Aldermen agreed to send the requested policy change to committee for further review, while also voting to allow the pride flag to fly at city hall next week.
Craig also asked board members to approve a list of national observances and commemorative months from the Library of Congress during which ceremonial flags may be flown at City Hall in observance of ceremonial days, weeks and months if requested by a resident, group or organization.
The list includes:
• African-American History Month (February)
• Asian Pacific Heritage Month (May)
• Constitution Day and Citizenship Day (Sept. 17)
• Human Rights Day (Dec. 10)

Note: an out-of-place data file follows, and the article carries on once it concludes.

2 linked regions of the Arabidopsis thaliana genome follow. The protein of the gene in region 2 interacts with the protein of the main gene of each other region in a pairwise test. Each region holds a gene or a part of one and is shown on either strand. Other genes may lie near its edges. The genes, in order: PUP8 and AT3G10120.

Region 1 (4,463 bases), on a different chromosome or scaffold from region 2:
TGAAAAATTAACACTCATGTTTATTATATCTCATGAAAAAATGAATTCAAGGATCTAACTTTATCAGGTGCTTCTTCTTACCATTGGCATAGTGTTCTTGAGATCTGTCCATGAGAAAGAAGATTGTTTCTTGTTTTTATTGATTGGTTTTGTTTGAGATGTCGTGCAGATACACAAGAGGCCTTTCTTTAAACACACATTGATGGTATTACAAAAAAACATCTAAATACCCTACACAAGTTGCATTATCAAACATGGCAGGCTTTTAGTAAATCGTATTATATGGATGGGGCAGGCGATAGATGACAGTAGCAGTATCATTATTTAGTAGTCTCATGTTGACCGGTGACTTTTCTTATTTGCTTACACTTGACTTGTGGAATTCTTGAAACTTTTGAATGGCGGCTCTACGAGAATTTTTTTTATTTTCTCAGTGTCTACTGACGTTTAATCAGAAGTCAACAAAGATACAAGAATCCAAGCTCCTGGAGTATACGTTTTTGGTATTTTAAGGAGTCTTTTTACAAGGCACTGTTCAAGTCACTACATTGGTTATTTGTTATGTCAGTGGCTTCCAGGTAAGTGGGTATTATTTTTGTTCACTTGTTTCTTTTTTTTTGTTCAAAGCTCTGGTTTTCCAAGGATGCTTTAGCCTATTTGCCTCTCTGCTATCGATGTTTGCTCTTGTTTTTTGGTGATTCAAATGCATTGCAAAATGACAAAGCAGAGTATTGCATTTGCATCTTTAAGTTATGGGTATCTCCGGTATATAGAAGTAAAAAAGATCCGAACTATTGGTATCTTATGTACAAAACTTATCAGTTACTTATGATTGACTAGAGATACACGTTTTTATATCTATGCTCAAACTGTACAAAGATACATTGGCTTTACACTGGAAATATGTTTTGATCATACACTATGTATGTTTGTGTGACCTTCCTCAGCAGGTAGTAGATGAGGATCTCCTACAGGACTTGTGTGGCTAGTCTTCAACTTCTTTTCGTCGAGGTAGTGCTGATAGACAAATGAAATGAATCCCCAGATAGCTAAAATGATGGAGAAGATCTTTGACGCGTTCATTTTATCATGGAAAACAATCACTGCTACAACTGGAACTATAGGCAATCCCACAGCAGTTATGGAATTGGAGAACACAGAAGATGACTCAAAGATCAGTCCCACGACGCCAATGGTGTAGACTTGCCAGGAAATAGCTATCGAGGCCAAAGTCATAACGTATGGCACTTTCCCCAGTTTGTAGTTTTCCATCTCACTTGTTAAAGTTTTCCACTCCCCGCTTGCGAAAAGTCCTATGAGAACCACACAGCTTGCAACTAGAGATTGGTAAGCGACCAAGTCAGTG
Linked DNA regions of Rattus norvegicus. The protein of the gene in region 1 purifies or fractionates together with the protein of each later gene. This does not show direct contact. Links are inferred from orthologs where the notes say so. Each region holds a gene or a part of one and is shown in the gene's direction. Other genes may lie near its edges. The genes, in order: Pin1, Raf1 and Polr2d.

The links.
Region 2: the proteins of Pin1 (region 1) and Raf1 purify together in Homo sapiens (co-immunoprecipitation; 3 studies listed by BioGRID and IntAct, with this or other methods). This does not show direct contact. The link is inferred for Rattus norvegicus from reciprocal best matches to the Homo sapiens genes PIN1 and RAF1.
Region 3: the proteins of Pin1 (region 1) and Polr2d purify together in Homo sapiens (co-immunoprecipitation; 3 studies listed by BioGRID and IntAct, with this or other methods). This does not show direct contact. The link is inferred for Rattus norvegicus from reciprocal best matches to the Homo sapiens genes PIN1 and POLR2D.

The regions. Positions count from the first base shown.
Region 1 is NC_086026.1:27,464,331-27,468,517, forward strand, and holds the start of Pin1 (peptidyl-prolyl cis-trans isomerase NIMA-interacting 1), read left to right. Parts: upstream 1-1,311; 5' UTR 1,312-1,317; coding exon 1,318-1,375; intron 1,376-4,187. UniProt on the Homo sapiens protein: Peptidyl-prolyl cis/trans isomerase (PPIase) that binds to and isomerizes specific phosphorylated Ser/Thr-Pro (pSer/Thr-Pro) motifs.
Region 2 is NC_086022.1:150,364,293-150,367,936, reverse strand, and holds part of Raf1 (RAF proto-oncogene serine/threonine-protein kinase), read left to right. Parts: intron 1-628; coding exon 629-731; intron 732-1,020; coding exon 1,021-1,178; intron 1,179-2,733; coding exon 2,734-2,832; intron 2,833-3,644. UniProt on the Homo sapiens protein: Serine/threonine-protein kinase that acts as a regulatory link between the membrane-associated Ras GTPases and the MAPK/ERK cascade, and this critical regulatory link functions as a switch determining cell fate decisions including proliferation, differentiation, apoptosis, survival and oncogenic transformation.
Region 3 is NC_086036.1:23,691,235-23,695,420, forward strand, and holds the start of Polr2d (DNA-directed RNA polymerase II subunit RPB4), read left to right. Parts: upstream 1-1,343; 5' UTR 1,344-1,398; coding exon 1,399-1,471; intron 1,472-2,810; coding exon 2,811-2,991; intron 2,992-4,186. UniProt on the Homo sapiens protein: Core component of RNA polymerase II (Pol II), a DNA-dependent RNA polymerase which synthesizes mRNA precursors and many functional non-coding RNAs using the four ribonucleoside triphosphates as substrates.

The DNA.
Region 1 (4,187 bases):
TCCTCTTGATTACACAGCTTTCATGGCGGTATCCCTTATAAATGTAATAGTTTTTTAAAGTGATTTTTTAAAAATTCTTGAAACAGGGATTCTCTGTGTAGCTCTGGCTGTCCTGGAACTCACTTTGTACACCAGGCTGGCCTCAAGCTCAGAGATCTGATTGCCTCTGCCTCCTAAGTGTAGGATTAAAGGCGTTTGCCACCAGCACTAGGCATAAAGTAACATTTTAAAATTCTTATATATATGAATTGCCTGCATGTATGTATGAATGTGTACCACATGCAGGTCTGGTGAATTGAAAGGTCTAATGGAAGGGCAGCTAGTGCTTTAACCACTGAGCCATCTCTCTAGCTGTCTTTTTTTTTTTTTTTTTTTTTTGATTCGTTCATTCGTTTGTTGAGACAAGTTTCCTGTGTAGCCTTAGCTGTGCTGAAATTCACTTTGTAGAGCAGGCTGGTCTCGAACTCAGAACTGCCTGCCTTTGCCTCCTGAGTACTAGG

• Irish-American Heritage Month (March)
• Jewish-American Heritage Month (May)
• Law Day (May 1)
• Lesbian, Gay, Bisexual and Transgender Pride Month (June)
• National Disability Employment Awareness Month (October)
• National Hispanic Heritage Month (Sept. 15-Oct. 15)
• Women’s History Month (March), which honors and celebrates the struggles and achievements of American women throughout the history of the United States.
Aldermen will also look at language allowing the annual displaying of flags of the following governments recognized by the U.S.:
Armenia, Bosnia and Herzegovina, Canada, Colombia, Congo, France, Germany, Greece, Haiti, Ireland, Lebanon, Puerto Rico, Scotland and Wales.
“It’s just a start,” said Craig. “It’s not limited to, but we just felt like we might as well get approval up front for these things so we don’t have to keep going back and forth. It doesn’t mean that anyone can’t come forward and make a request, but again just making sure that our policy is one of inclusivity and that we can take care of everything up front.”